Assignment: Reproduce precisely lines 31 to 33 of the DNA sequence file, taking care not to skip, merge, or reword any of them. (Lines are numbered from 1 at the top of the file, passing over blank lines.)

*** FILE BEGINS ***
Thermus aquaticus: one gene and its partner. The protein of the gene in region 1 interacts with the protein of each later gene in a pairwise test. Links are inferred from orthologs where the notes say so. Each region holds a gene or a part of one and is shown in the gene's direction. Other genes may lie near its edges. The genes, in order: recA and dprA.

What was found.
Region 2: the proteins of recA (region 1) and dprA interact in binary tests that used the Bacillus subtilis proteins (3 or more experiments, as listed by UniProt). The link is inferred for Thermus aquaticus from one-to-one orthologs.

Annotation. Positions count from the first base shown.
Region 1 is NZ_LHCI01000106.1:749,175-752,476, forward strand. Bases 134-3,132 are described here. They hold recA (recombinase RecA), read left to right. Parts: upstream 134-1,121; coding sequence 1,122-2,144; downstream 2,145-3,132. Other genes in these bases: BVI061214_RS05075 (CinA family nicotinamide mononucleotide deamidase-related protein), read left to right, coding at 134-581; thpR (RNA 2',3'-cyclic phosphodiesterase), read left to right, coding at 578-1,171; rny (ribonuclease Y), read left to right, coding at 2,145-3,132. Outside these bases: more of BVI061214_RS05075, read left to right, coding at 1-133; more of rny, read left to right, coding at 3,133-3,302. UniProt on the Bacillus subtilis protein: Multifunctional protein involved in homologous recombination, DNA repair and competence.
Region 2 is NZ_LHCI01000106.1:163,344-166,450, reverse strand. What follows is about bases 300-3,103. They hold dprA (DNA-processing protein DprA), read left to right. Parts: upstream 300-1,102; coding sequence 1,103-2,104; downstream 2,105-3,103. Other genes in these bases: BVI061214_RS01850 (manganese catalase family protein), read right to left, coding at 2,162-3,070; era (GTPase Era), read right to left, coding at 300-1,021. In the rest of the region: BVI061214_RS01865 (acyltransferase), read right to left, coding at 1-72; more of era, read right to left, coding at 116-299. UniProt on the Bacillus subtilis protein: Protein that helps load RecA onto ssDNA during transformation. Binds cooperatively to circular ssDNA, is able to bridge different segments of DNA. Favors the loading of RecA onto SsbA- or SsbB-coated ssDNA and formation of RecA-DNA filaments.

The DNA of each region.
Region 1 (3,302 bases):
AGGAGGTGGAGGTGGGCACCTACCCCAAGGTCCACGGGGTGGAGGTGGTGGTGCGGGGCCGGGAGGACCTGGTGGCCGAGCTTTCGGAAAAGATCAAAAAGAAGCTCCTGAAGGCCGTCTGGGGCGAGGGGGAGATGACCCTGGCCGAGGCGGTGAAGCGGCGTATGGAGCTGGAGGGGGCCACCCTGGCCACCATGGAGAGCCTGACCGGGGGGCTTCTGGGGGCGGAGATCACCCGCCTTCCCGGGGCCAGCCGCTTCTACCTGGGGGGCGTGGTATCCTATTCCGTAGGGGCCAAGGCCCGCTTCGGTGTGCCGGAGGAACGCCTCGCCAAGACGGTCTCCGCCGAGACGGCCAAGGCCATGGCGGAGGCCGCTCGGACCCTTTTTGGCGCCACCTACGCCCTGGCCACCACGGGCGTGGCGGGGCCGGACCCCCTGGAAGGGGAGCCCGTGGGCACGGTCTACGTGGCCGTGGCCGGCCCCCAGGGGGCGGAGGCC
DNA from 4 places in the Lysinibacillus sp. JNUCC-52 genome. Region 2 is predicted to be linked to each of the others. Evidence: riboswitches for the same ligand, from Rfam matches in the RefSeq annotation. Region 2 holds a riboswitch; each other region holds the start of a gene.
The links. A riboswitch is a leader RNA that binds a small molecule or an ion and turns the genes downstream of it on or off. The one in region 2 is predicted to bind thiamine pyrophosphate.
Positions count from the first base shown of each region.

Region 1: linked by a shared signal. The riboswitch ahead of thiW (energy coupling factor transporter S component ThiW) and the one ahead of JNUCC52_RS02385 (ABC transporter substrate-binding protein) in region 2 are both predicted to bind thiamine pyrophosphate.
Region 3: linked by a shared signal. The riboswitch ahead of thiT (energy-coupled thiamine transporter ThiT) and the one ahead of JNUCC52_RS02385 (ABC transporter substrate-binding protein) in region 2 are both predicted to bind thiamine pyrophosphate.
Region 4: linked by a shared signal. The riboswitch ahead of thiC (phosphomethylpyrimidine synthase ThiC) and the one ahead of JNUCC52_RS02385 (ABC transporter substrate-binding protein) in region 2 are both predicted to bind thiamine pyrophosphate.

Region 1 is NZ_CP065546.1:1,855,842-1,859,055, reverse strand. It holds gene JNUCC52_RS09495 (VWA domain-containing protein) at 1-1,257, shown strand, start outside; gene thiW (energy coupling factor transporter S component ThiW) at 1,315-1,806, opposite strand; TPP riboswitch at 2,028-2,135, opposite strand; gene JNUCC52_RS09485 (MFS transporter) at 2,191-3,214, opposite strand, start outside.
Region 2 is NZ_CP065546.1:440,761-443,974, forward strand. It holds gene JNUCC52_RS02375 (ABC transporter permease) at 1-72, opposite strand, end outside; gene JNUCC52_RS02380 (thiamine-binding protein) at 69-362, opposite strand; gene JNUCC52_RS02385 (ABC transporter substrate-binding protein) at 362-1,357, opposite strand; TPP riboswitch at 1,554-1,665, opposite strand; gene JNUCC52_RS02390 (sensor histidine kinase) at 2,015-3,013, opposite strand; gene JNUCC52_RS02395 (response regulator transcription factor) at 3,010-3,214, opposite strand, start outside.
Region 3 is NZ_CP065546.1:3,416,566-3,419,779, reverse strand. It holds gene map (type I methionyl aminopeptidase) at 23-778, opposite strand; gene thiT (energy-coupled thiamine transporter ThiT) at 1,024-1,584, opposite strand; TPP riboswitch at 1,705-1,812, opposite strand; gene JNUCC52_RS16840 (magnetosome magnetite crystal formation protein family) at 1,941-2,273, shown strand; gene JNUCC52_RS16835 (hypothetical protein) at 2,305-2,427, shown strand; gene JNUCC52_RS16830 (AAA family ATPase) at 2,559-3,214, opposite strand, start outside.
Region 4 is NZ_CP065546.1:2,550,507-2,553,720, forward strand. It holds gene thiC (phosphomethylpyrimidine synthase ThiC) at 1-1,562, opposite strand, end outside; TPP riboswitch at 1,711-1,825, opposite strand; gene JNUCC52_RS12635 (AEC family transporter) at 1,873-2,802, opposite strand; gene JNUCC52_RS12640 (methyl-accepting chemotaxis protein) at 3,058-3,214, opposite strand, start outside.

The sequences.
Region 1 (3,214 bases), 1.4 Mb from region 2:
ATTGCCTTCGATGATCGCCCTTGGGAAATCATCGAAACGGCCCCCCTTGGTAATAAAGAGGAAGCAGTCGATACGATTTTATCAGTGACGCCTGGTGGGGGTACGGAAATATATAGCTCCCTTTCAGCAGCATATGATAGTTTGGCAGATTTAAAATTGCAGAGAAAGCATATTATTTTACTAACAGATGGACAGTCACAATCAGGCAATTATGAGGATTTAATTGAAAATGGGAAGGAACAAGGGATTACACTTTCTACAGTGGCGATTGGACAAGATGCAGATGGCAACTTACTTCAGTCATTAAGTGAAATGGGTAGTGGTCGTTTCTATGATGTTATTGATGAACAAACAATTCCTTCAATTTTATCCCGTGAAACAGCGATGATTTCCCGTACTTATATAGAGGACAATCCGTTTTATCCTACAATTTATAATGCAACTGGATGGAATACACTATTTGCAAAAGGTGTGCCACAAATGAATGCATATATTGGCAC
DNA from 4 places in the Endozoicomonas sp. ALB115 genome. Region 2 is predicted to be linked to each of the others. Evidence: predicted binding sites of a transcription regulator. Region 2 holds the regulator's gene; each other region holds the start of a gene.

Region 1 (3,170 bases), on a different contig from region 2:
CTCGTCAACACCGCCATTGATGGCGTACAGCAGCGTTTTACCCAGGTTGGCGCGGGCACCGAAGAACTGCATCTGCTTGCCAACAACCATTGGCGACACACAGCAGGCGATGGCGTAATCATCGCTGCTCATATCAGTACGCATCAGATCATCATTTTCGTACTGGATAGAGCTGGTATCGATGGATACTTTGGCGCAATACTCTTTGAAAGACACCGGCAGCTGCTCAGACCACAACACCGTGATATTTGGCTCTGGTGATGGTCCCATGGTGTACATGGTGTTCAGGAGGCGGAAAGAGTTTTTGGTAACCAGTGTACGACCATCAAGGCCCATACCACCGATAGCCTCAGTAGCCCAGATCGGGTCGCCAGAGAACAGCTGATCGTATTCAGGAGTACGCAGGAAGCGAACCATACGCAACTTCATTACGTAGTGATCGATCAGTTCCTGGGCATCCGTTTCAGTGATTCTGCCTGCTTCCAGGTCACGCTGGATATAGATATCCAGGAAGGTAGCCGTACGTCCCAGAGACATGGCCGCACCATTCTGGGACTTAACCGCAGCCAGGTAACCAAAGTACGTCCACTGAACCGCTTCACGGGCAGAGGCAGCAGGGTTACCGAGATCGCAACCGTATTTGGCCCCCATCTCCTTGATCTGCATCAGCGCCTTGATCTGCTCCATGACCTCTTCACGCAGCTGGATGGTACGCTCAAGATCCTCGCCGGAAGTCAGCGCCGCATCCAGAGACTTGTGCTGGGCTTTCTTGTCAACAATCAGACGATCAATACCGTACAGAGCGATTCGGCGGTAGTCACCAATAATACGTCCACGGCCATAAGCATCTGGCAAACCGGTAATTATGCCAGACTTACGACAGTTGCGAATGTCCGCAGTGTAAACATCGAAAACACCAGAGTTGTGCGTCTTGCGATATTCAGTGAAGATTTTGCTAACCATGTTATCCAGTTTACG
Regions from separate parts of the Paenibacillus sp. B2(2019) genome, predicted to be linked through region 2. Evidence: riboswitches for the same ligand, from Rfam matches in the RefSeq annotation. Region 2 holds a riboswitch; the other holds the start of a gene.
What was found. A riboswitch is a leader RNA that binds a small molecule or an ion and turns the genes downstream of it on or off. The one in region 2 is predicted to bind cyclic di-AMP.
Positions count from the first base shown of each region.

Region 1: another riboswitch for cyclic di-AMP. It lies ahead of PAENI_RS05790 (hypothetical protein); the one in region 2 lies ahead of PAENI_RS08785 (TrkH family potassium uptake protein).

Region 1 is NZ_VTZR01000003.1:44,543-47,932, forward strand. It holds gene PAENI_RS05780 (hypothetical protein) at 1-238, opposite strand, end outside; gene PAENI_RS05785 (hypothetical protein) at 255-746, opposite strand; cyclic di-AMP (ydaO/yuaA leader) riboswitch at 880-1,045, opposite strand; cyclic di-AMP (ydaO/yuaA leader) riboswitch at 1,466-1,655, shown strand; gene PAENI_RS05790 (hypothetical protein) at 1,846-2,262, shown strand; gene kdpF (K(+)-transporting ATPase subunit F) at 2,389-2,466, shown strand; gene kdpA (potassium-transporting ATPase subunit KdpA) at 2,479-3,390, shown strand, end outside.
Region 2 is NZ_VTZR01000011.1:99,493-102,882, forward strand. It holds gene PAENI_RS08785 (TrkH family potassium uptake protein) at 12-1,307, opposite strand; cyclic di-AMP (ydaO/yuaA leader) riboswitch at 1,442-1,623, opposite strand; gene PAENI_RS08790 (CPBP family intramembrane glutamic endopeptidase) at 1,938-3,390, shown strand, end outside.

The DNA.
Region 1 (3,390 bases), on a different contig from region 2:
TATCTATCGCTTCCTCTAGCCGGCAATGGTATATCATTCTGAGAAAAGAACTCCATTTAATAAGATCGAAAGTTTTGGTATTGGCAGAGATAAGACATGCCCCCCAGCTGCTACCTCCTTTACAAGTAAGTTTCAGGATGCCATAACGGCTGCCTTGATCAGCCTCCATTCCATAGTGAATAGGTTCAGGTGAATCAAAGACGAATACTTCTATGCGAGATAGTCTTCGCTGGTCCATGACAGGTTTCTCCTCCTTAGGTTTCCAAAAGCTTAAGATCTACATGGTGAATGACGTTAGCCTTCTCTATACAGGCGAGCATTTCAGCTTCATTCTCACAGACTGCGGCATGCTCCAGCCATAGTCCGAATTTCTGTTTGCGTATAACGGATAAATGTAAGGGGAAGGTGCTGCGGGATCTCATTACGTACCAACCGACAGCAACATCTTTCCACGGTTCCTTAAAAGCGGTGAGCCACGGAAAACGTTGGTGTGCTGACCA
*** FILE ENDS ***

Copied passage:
Region 2 is NZ_VTZR01000011.1:99,493-102,882, forward strand. It holds gene PAENI_RS08785 (TrkH family potassium uptake protein) at 12-1,307, opposite strand; cyclic di-AMP (ydaO/yuaA leader) riboswitch at 1,442-1,623, opposite strand; gene PAENI_RS08790 (CPBP family intramembrane glutamic endopeptidase) at 1,938-3,390, shown strand, end outside.

The DNA.
Region 1 (3,390 bases), on a different contig from region 2: